deer near Hurricane Ridge

We ended our adventure with a delicious and relaxing dinner at Next Door GastroPub…even sharing a rich and decadent dessert.  Before heading back to our hotel we took an evening drive around the seaport to try our hand at some nighttime photography.  I’ll end with this shot through the rainy car window of a small coffee shop.

coffee shop through raindrops

Another wonderful day exploring, can’t wait to see what tomorrow brings!

Rainforest Serenity

Where I live it seldom rains…and when it does, it creates all kinds of havoc because we are not equipped to deal with it.  And our environment reflects the lack of water, with plants that take the least water–cacti, succulents, sages and other brushes–thriving, while others only survive because we take the time (and expense) to water them.

Today we snuck away for the long weekend to a place known for rain–and specifically headed off to explore the temperate rain forests of the Olympic Peninsula in the Olympic National Park. We knew that rain was likely for the entire weekend, and still headed off to spend time outside in this environment so different from the one we are used to.

Somehow, we managed to avoid rain today, but had plenty of evidence of its presence.  As we walked among the giant evergreen trees (spruce, cedar, and firs) I could feel the calm settle over me.  Out in the cool, damp air among the towering trees, the sun had to work to reach the ground.  The serenity was tangible, but seems difficult to put into words.

light in the center

I started to notice the water droplets hanging from tree branches as I brushed against them and caused my own little rain storm.  And then I became fascinated with the jewel-like quality of the water, trying to capture it with my camera.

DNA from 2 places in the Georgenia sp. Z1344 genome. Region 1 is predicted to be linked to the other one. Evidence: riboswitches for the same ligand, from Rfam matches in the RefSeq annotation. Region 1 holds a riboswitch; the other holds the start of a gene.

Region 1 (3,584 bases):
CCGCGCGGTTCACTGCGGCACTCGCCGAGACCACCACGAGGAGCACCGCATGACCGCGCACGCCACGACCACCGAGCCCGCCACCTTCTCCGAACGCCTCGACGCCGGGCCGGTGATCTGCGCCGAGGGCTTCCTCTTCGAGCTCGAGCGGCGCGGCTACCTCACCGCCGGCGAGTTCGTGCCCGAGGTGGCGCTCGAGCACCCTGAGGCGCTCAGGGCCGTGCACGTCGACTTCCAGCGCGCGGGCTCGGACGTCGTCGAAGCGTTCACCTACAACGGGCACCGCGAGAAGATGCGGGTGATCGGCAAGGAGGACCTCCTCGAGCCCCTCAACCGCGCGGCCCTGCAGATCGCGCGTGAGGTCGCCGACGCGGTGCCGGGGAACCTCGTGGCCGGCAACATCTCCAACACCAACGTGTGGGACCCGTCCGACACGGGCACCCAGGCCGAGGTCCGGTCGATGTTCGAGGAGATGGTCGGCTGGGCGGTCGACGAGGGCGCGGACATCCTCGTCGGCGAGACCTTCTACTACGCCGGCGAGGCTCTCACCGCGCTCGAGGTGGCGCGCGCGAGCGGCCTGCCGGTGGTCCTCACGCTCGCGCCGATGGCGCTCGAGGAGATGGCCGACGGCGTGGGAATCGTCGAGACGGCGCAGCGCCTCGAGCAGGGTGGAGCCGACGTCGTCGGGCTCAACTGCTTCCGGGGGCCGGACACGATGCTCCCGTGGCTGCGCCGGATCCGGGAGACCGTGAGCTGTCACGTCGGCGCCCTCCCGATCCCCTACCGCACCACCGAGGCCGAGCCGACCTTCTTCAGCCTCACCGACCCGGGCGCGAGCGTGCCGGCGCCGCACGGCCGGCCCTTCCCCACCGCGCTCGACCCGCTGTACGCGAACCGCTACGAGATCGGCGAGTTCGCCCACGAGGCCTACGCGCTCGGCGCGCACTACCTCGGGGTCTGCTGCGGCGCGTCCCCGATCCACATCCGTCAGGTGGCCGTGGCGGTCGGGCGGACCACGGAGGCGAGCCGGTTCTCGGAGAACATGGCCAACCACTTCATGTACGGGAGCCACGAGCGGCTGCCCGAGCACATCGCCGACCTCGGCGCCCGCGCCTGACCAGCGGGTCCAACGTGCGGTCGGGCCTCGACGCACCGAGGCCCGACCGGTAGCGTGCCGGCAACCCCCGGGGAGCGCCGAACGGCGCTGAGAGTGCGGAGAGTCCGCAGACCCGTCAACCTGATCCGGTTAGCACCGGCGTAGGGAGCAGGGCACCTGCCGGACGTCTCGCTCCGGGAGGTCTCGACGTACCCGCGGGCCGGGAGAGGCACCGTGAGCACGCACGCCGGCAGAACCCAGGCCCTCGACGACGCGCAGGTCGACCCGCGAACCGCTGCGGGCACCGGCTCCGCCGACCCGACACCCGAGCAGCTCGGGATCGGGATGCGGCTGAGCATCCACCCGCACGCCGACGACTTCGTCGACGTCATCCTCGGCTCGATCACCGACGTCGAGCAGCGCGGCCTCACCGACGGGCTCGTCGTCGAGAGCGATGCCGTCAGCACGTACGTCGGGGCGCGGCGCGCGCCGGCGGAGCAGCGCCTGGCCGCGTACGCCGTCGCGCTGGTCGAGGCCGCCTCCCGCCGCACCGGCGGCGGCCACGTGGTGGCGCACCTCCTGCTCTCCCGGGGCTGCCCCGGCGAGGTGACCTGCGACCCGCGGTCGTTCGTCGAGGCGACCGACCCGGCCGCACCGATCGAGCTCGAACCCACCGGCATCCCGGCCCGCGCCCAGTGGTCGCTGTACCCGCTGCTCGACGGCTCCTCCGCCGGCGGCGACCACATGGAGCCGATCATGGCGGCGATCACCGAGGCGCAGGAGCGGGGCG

drops from the branches

I noticed ferns and mosses and lichens all around me and I started to play with my camera, trying to capture the light as it danced and played hide and seek in the forest.

moss in the light

And I started wondering about mushrooms…why hadn’t I seen any?  At about that moment, I came around the corner and noticed this beauty growing on a fallen log.

mushroom close up

There were more…and more as I began looking closely.  I love this entire colony we found growing on the flat face of this stump.

mushrooms on a log

Geoff caught a picture of me leaning in closely with my camera trying to capture the unique beauty of fungi!

leaning in close

We left the rainforest and headed toward the beach…hoping to catch both the low tide and sunset before darkness pushed us indoors for the night.  And you know that I spend plenty of time on the beach…but these wide, wild, untamed beaches are very different from the beaches I frequent.  The tide was low and sand seemed endless.  Instead of driftwood, drift logs were in evidence!  We spent only a short time walking the beach as we took in the sunset.

logs on the beach

And as we headed off to a tiny town that would be home for the evening, we made one last stop after sunset, but before darkness had settled.  I love this post-sunset glow that shines pink through the silhouettes of trees that frame the ocean beyond.

post sunset at ruby beach

I didn’t know I was looking for serenity today, but it found me as I explored the beauty of the Pacific Northwest.  I can’t wait to see what tomorrow will bring!




Weekly Photo Challenge: Outside